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To integrate django-avatar with your site, there are relatively few things that are required. A minimal integration can work like this:

  1. List this application in the INSTALLED_APPS portion of your settings file. Your settings file will look something like:

        # ...
  2. Add the pagination urls to the end of your root urlconf. Your urlconf will look something like:

    urlpatterns = patterns('',
        # ...
        (r'^avatar/', include('avatar.urls')),
  3. Somewhere in your template navigation scheme, link to the change avatar page:

    <a href="{% url avatar_change %}">Change your avatar</a>
  4. Wherever you want to display an avatar for a user, first load the avatar template tags:

    {% load avatar_tags %}

    Then, use the avatar tag to display an avatar of a default size:

    {% avatar user %}

    Or specify a size (in pixels) explicitly:

    {% avatar user 65 %}
  5. Optionally customize avatar/change.html and avatar/confirm_delete.html to conform to your site’s look and feel.


There are only two views for this application: one for changing a user’s avatar, and another for deleting a user’s avatar.

Changing an avatar

The actual view function is located at avatar.views.change, and this can be referenced by the url name avatar_change. It takes two keyword arguments: extra_context and next_override. If extra_context is provided, that context will be placed into the template’s context.

If next_override is provided, the user will be redirected to the specified URL after form submission. Otherwise the user will be redirected to the URL specified in the next parameter in request.POST. If request.POST has no next parameter, request.GET will be searched. If request.GET has no next parameter, the HTTP_REFERER header will be inspected. If that header does not exist, the user will be redirected back to the current URL.

Deleting an avatar

The actual view function is located at avatar.views.delete, and this can be referenced by the url name avatar_delete. It takes the same two keyword arguments as avatar.views.change and follows the same redirection rules as well.

Template Tags

To begin using these template tags, you must first load the tags into the template rendering system:

{% load avatar_tags %}
{% avatar_url user [size in pixels] %}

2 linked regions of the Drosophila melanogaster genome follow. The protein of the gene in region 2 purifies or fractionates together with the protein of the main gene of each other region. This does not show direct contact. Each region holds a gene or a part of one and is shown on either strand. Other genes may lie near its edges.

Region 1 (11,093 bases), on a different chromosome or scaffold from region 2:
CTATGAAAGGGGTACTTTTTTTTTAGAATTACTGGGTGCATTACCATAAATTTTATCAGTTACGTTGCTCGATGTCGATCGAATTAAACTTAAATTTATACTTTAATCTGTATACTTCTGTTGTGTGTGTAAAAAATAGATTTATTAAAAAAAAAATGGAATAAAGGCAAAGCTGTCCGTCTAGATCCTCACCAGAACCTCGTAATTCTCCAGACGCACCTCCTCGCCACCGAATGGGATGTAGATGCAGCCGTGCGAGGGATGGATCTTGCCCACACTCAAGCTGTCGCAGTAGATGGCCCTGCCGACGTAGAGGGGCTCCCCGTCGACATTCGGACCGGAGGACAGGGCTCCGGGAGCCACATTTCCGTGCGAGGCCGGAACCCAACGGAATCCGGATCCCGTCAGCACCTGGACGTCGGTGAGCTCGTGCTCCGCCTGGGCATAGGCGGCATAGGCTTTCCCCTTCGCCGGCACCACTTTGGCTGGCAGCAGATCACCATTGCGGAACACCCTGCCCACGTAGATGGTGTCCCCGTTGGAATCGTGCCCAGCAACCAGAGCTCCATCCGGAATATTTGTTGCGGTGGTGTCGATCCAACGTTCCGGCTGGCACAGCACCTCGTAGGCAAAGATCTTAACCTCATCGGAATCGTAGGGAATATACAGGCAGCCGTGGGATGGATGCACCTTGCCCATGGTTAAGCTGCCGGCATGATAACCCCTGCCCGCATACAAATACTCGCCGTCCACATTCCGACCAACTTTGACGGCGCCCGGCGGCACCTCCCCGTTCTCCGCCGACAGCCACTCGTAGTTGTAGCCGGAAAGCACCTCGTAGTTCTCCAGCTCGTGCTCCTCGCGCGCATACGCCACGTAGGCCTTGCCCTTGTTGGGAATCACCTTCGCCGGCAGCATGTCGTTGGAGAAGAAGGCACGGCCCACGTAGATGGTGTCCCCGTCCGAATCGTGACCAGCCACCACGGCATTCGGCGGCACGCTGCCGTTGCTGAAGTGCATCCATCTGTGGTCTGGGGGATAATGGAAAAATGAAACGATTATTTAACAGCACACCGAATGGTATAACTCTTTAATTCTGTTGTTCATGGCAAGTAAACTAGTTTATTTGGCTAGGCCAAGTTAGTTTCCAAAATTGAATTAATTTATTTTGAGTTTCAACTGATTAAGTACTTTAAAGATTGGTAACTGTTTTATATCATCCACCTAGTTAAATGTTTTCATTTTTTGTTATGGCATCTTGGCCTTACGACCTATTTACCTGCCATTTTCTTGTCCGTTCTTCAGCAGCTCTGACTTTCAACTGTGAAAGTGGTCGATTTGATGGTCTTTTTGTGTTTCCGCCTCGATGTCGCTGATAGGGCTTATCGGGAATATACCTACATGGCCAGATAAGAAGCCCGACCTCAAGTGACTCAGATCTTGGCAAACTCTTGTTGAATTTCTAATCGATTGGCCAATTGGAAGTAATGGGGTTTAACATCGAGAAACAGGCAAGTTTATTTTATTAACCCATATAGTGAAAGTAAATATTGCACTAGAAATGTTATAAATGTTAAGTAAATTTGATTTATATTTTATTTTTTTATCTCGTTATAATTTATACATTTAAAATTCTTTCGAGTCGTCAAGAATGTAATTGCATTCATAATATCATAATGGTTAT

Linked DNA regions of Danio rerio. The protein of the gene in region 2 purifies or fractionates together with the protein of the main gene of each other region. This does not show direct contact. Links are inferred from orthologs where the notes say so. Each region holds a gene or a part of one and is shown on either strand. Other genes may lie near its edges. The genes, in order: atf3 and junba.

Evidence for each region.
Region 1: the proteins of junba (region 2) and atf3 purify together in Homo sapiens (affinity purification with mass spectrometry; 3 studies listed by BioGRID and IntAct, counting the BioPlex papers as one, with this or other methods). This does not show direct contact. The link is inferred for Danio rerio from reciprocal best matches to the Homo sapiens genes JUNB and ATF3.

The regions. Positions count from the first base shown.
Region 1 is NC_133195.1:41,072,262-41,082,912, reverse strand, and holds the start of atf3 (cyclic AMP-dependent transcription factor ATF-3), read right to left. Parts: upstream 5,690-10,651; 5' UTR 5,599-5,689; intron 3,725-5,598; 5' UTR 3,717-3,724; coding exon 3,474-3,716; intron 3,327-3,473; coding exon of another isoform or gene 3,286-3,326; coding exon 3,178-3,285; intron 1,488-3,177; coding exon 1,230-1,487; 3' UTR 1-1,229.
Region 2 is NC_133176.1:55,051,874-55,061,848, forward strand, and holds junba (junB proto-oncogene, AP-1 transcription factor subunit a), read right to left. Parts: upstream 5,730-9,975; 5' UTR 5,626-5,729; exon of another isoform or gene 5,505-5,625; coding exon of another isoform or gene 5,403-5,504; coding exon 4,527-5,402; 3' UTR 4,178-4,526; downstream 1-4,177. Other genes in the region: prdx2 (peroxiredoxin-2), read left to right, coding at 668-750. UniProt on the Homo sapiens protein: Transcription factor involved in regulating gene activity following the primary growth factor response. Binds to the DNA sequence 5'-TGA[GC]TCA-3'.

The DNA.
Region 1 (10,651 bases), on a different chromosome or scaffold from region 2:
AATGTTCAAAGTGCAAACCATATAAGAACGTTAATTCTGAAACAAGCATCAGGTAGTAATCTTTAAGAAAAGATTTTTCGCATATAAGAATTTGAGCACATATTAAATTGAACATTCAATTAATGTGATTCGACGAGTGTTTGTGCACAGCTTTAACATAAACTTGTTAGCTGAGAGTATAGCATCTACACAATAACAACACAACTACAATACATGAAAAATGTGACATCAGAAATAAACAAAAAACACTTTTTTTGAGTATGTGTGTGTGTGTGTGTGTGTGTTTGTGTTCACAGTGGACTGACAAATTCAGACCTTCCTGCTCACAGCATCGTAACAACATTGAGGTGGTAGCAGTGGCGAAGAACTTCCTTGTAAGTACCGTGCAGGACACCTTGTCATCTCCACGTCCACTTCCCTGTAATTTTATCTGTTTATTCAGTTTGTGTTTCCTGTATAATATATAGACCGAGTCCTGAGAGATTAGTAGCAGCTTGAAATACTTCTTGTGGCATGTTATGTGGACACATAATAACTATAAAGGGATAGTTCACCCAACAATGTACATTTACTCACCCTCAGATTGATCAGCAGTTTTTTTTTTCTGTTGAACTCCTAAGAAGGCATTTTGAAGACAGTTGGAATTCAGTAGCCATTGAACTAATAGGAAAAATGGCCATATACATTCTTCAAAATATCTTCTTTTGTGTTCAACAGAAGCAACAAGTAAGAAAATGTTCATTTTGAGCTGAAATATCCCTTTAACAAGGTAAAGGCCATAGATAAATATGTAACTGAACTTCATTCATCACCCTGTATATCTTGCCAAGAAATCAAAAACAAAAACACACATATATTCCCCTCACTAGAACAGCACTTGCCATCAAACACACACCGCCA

Renders the URL of the avatar for the given user. User can be either a django.contrib.auth.models.User object instance or a username.
{% avatar user [size in pixels] %}
Renders an HTML img tag for the given user for the specified size. User can be either a django.contrib.auth.models.User object instance or a username.
{% render_avatar avatar [size in pixels] %}
Given an actual avatar.models.Avatar object instance, renders an HTML img tag to represent that avatar at the requested size.

Global Settings

There are a number of settings available to easily customize the avatars that appear on the site. Listed below are those settings:

An iterable of integers representing the sizes of avatars to generate on upload. This can save rendering time later on if you pre-generate the resized versions. Defaults to (80,)
The method to use when resizing images, based on the options available in PIL. Defaults to Image.ANTIALIAS.
The directory under MEDIA_ROOT to store the images. If using a non-filesystem storage device, this will simply be appended to the beginning of the file name.
A boolean determining whether to default to the Gravatar service if no Avatar instance is found in the system for the given user. Defaults to True.
The default URL to default to if AVATAR_GRAVATAR_BACKUP is set to False and there is no Avatar instance found in the system for the given user.

Management Commands

This application does include one management command: rebuild_avatars. It takes no arguments and, when run, re-renders all of the thumbnails for all of the avatars for the pixel sizes specified in the AUTO_GENERATE_AVATAR_SIZES setting.

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